WhatsApp actively testing multi-device sync that will work without a connected smartphone and still offer End-to-End Encryption

WhatsApp Multi Device End to End Encryption
Use WhatsApp on four devices simultaneously. Pic credit: Yuri Samoilov/Flickr

WhatsApp could work with multiple devices in the near future. More importantly, it will not need the smartphone on which users first installed and registered the app.

Facebook is trying to maintain End-to-End Encryption while allowing WhatsApp to work on multiple devices without needing a smartphone.

WhatsApp can work on up to four devices simultaneously, while still offering End-to-End Encryption:

WhatsApp users can use the messaging service across several platforms. However, all the devices need a working, connected, and active smartphone on which the app is installed.

The multi-device support is currently limited primarily because of the way the platform handles End-to-End Encryption (E2EE). This should change in the near future.

Simply put, WhatsApp users will no longer need to have a phone nearby to use WhatsApp on the web, macOS, Windows, or Portal. Facebook has initiated a multi-device beta testing program for the instant messaging service.

Users will be able to use the service on their primary phone, and up to four other devices. It is important that all the other devices are not phones.

Facebook is trying the multi-device approach with a small group of people from its beta program. This is an invite-only program, and users will be able to opt-out of the beta later.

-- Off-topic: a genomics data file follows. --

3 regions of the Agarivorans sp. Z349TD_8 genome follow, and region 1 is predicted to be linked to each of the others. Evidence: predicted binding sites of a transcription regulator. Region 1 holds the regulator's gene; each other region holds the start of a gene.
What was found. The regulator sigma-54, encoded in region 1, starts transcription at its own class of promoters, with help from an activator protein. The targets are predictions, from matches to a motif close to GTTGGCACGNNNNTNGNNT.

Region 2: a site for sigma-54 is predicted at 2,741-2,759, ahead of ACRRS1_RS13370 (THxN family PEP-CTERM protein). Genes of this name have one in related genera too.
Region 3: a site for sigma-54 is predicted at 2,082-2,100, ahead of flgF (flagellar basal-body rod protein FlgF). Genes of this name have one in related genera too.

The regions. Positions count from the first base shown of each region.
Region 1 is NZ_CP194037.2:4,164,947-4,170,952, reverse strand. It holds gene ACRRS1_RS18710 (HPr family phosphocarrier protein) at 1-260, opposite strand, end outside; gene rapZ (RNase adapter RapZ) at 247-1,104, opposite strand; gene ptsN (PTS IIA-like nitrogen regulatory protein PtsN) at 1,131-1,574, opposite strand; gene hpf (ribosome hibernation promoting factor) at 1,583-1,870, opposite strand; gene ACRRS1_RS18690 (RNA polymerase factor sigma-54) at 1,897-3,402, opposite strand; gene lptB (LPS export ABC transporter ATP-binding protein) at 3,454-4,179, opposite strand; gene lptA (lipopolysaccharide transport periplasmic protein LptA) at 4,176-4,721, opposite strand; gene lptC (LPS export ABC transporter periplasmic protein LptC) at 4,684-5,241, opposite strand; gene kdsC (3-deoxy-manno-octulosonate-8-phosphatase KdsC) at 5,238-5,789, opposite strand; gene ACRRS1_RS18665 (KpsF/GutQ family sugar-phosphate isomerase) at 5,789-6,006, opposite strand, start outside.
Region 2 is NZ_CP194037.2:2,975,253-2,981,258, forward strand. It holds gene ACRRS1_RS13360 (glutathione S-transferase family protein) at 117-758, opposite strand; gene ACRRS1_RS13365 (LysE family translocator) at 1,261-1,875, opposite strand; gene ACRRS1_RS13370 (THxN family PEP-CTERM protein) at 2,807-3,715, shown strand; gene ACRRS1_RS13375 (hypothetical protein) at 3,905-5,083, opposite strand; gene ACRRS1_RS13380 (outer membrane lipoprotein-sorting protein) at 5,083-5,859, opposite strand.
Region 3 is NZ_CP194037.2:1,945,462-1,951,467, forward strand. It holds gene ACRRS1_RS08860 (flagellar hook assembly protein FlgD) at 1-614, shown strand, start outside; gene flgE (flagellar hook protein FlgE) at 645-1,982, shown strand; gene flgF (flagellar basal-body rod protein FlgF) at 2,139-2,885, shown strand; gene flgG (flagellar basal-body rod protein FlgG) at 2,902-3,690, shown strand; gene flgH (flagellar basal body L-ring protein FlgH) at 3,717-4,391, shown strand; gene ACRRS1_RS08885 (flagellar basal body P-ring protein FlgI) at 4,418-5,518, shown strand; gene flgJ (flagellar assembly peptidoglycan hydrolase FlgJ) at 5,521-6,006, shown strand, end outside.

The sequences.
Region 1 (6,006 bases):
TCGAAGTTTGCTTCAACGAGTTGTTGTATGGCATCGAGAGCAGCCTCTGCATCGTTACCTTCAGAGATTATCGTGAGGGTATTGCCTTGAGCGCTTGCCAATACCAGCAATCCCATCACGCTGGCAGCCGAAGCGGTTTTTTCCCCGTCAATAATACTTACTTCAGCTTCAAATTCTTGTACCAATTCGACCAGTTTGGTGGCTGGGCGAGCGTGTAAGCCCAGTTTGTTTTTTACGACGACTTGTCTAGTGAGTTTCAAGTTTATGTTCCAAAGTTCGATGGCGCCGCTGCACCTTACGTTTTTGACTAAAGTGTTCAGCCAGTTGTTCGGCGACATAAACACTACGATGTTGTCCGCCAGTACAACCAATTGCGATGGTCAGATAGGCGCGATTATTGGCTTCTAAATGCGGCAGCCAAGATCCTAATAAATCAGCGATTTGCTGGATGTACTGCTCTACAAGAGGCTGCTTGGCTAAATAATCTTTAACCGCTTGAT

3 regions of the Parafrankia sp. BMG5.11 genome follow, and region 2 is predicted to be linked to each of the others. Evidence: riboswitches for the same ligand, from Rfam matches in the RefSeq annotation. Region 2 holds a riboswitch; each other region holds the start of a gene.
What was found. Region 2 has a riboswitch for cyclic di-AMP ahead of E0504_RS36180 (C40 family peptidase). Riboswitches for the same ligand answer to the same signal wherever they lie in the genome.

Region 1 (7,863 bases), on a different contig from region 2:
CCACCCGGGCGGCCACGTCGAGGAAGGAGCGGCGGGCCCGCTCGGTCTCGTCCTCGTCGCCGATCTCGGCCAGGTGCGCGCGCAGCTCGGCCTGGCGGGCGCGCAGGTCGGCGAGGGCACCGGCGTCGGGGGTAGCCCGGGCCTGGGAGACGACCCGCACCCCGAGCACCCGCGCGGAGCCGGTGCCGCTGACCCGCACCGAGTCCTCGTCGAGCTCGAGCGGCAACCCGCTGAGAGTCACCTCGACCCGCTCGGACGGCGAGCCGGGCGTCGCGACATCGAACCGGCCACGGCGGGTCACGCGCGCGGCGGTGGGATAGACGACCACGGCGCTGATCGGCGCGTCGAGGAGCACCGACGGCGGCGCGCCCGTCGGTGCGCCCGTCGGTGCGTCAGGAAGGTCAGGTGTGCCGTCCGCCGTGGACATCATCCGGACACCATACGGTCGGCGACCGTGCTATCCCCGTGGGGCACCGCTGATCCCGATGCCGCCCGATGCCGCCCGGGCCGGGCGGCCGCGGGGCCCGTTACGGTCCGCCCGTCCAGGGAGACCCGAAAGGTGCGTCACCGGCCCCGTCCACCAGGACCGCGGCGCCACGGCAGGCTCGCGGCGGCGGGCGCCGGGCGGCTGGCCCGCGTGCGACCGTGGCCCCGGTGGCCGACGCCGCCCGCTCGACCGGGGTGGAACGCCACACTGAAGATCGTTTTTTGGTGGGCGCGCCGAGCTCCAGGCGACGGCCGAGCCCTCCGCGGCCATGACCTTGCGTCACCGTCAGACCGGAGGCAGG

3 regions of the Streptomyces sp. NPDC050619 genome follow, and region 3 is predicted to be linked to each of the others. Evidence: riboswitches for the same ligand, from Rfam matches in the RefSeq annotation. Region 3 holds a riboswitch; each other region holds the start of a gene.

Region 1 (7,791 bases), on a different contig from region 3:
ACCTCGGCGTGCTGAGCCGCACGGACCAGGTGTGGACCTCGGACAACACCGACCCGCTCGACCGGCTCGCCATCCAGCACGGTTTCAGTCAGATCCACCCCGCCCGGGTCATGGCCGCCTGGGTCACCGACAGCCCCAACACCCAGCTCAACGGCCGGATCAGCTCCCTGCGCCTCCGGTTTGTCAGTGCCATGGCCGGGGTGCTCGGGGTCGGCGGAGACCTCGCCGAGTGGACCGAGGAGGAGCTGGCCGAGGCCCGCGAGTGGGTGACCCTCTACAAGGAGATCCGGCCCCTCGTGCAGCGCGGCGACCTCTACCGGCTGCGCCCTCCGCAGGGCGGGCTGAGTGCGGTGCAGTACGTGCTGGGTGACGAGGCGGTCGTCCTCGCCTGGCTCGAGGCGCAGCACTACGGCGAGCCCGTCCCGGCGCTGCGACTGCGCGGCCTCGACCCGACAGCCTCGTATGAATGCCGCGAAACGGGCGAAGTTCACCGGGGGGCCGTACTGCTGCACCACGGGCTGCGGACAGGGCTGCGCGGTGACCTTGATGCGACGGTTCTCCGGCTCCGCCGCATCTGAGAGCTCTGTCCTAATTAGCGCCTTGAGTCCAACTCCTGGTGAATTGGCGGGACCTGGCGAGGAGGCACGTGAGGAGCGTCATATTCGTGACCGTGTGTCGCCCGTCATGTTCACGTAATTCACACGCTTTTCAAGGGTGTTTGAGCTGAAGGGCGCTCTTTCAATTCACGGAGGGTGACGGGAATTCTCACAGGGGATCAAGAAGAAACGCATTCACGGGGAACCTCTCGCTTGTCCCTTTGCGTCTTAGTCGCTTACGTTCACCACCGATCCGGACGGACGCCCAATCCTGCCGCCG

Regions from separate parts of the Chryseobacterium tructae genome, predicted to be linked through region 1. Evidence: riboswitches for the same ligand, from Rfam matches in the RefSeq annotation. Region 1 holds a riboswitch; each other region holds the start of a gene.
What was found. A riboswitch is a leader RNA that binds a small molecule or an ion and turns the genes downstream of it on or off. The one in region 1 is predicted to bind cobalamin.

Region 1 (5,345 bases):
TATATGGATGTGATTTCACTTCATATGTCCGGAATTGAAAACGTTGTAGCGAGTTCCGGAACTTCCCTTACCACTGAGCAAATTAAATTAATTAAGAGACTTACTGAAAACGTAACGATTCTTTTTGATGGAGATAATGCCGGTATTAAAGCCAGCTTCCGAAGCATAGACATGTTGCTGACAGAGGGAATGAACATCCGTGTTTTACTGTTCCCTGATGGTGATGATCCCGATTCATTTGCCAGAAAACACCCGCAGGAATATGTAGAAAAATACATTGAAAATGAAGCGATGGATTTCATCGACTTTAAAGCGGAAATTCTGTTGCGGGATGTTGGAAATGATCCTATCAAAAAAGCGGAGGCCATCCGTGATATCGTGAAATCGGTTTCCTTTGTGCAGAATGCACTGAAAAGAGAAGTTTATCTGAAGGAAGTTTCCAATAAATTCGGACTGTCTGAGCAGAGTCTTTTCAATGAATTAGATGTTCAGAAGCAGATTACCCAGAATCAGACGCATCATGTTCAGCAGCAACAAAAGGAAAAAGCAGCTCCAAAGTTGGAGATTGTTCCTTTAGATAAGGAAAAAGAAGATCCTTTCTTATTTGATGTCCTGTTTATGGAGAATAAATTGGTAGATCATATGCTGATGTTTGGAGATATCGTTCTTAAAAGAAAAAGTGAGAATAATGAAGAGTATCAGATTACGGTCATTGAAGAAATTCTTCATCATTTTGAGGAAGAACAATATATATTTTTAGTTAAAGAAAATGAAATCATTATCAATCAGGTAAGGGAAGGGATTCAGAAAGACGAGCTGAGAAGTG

With the help of such beta testers, WhatsApp will reportedly optimize the multi-device experience and add some more features before rolling it out more broadly.

How does the WhatsApp multi-device operation work?

There has been a lot of demand for multi-device operability. However, WhatsApp was not able to offer the same owing to the E2EE requirements.

It seems the instant messaging platform has built a system that retains end-to-end encryption while letting people sync data like contact names, archives, and starred messages across devices.

Basically, the primary WhatsApp smartphone app was the core conduit for the service. All the other “synced” devices had to maintain a consistent, secure link to the phone app.

All the synced devices essentially mirrored the content. This was a huge limitation simply because the smartphone was the weakest link. If its battery died, the app misbehaved, or the phone lost connectivity, the entire ecosystem would collapse.

At the backend, the primary WhatsApp app reportedly managed the key determining their identity and ability to encrypt/decrypt messages. The encrypted synchronization also applies to message history, contact names, and other data, with keys maintained on the individual devices.

Simply put, users have a single identity key the one on their phone to handle encrypted messages. Moving ahead, each device will have its own identity key.

WhatsApp claims it has developed protocols to keep eavesdroppers away and minimize the number of times people need to confirm their identity across devices. Users will obviously have complete control over connected devices.

Interestingly, WhatsApp will also offer E2EE support for voice and video calls as part of the multi-device beta. The backup process will not be affected or altered.

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